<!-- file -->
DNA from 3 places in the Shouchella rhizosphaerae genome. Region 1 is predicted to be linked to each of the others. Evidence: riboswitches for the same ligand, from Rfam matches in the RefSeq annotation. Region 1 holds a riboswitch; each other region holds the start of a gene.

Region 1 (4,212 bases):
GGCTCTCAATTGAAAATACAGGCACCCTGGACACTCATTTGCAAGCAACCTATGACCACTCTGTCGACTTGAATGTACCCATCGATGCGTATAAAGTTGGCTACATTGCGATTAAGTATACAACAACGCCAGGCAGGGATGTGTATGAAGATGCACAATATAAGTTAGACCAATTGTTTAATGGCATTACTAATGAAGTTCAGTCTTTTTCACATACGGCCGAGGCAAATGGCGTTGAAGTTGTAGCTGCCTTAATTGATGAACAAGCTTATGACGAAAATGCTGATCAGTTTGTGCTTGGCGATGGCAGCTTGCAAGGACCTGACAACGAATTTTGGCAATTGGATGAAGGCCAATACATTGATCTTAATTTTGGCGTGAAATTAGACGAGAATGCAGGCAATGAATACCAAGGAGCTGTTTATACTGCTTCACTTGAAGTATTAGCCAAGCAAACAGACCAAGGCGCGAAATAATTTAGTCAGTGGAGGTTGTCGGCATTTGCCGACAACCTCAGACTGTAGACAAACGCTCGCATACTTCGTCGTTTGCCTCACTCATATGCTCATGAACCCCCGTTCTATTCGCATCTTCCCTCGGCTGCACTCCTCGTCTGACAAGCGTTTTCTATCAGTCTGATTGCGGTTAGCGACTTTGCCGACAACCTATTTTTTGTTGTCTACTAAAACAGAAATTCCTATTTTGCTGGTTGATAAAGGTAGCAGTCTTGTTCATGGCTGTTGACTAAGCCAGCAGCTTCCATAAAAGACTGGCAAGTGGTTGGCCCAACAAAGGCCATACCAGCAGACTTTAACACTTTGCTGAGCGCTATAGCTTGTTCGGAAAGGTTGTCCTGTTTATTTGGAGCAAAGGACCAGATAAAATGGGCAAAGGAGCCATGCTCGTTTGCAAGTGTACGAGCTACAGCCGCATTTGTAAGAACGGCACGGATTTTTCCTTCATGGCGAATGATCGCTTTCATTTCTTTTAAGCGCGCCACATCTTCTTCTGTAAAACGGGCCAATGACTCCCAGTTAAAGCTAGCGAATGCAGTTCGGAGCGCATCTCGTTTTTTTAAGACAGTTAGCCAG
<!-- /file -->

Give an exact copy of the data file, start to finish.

DNA from 3 places in the Shouchella rhizosphaerae genome. Region 1 is predicted to be linked to each of the others. Evidence: riboswitches for the same ligand, from Rfam matches in the RefSeq annotation. Region 1 holds a riboswitch; each other region holds the start of a gene.

Region 1 (4,212 bases):
GGCTCTCAATTGAAAATACAGGCACCCTGGACACTCATTTGCAAGCAACCTATGACCACTCTGTCGACTTGAATGTACCCATCGATGCGTATAAAGTTGGCTACATTGCGATTAAGTATACAACAACGCCAGGCAGGGATGTGTATGAAGATGCACAATATAAGTTAGACCAATTGTTTAATGGCATTACTAATGAAGTTCAGTCTTTTTCACATACGGCCGAGGCAAATGGCGTTGAAGTTGTAGCTGCCTTAATTGATGAACAAGCTTATGACGAAAATGCTGATCAGTTTGTGCTTGGCGATGGCAGCTTGCAAGGACCTGACAACGAATTTTGGCAATTGGATGAAGGCCAATACATTGATCTTAATTTTGGCGTGAAATTAGACGAGAATGCAGGCAATGAATACCAAGGAGCTGTTTATACTGCTTCACTTGAAGTATTAGCCAAGCAAACAGACCAAGGCGCGAAATAATTTAGTCAGTGGAGGTTGTCGGCATTTGCCGACAACCTCAGACTGTAGACAAACGCTCGCATACTTCGTCGTTTGCCTCACTCATATGCTCATGAACCCCCGTTCTATTCGCATCTTCCCTCGGCTGCACTCCTCGTCTGACAAGCGTTTTCTATCAGTCTGATTGCGGTTAGCGACTTTGCCGACAACCTATTTTTTGTTGTCTACTAAAACAGAAATTCCTATTTTGCTGGTTGATAAAGGTAGCAGTCTTGTTCATGGCTGTTGACTAAGCCAGCAGCTTCCATAAAAGACTGGCAAGTGGTTGGCCCAACAAAGGCCATACCAGCAGACTTTAACACTTTGCTGAGCGCTATAGCTTGTTCGGAAAGGTTGTCCTGTTTATTTGGAGCAAAGGACCAGATAAAATGGGCAAAGGAGCCATGCTCGTTTGCAAGTGTACGAGCTACAGCCGCATTTGTAAGAACGGCACGGATTTTTCCTTCATGGCGAATGATCGCTTTCATTTCTTTTAAGCGCGCCACATCTTCTTCTGTAAAACGGGCCAATGACTCCCAGTTAAAGCTAGCGAATGCAGTTCGGAGCGCATCTCGTTTTTTTAAGACAGTTAGCCAG